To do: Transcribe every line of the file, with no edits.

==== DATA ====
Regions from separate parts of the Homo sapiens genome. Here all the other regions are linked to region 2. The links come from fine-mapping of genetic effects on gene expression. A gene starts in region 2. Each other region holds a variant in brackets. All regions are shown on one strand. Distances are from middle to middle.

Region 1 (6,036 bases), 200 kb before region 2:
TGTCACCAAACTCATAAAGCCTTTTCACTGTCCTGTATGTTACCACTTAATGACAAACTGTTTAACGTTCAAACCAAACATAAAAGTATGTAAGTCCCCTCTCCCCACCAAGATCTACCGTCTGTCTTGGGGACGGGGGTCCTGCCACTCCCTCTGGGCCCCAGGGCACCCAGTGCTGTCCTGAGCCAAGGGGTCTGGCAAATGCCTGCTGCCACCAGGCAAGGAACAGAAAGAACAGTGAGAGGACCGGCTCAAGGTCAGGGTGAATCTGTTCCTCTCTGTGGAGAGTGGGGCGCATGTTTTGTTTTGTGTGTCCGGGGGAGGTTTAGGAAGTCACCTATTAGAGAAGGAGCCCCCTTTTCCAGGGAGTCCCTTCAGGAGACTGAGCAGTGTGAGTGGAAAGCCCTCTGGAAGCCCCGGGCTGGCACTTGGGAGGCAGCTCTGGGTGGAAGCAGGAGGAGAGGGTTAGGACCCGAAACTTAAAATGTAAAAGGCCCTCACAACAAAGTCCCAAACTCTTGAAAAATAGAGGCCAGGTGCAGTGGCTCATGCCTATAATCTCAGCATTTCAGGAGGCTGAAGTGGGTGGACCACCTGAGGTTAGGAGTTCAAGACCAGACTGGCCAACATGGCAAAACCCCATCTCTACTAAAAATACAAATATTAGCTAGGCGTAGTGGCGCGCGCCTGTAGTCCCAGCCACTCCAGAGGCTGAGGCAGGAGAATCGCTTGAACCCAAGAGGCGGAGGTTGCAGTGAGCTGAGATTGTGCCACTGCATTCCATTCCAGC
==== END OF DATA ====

Regions from separate parts of the Homo sapiens genome. Here all the other regions are linked to region 2. The links come from fine-mapping of genetic effects on gene expression. A gene starts in region 2. Each other region holds a variant in brackets. All regions are shown on one strand. Distances are from middle to middle.

Region 1 (6,036 bases), 200 kb before region 2:
TGTCACCAAACTCATAAAGCCTTTTCACTGTCCTGTATGTTACCACTTAATGACAAACTGTTTAACGTTCAAACCAAACATAAAAGTATGTAAGTCCCCTCTCCCCACCAAGATCTACCGTCTGTCTTGGGGACGGGGGTCCTGCCACTCCCTCTGGGCCCCAGGGCACCCAGTGCTGTCCTGAGCCAAGGGGTCTGGCAAATGCCTGCTGCCACCAGGCAAGGAACAGAAAGAACAGTGAGAGGACCGGCTCAAGGTCAGGGTGAATCTGTTCCTCTCTGTGGAGAGTGGGGCGCATGTTTTGTTTTGTGTGTCCGGGGGAGGTTTAGGAAGTCACCTATTAGAGAAGGAGCCCCCTTTTCCAGGGAGTCCCTTCAGGAGACTGAGCAGTGTGAGTGGAAAGCCCTCTGGAAGCCCCGGGCTGGCACTTGGGAGGCAGCTCTGGGTGGAAGCAGGAGGAGAGGGTTAGGACCCGAAACTTAAAATGTAAAAGGCCCTCACAACAAAGTCCCAAACTCTTGAAAAATAGAGGCCAGGTGCAGTGGCTCATGCCTATAATCTCAGCATTTCAGGAGGCTGAAGTGGGTGGACCACCTGAGGTTAGGAGTTCAAGACCAGACTGGCCAACATGGCAAAACCCCATCTCTACTAAAAATACAAATATTAGCTAGGCGTAGTGGCGCGCGCCTGTAGTCCCAGCCACTCCAGAGGCTGAGGCAGGAGAATCGCTTGAACCCAAGAGGCGGAGGTTGCAGTGAGCTGAGATTGTGCCACTGCATTCCATTCCAGC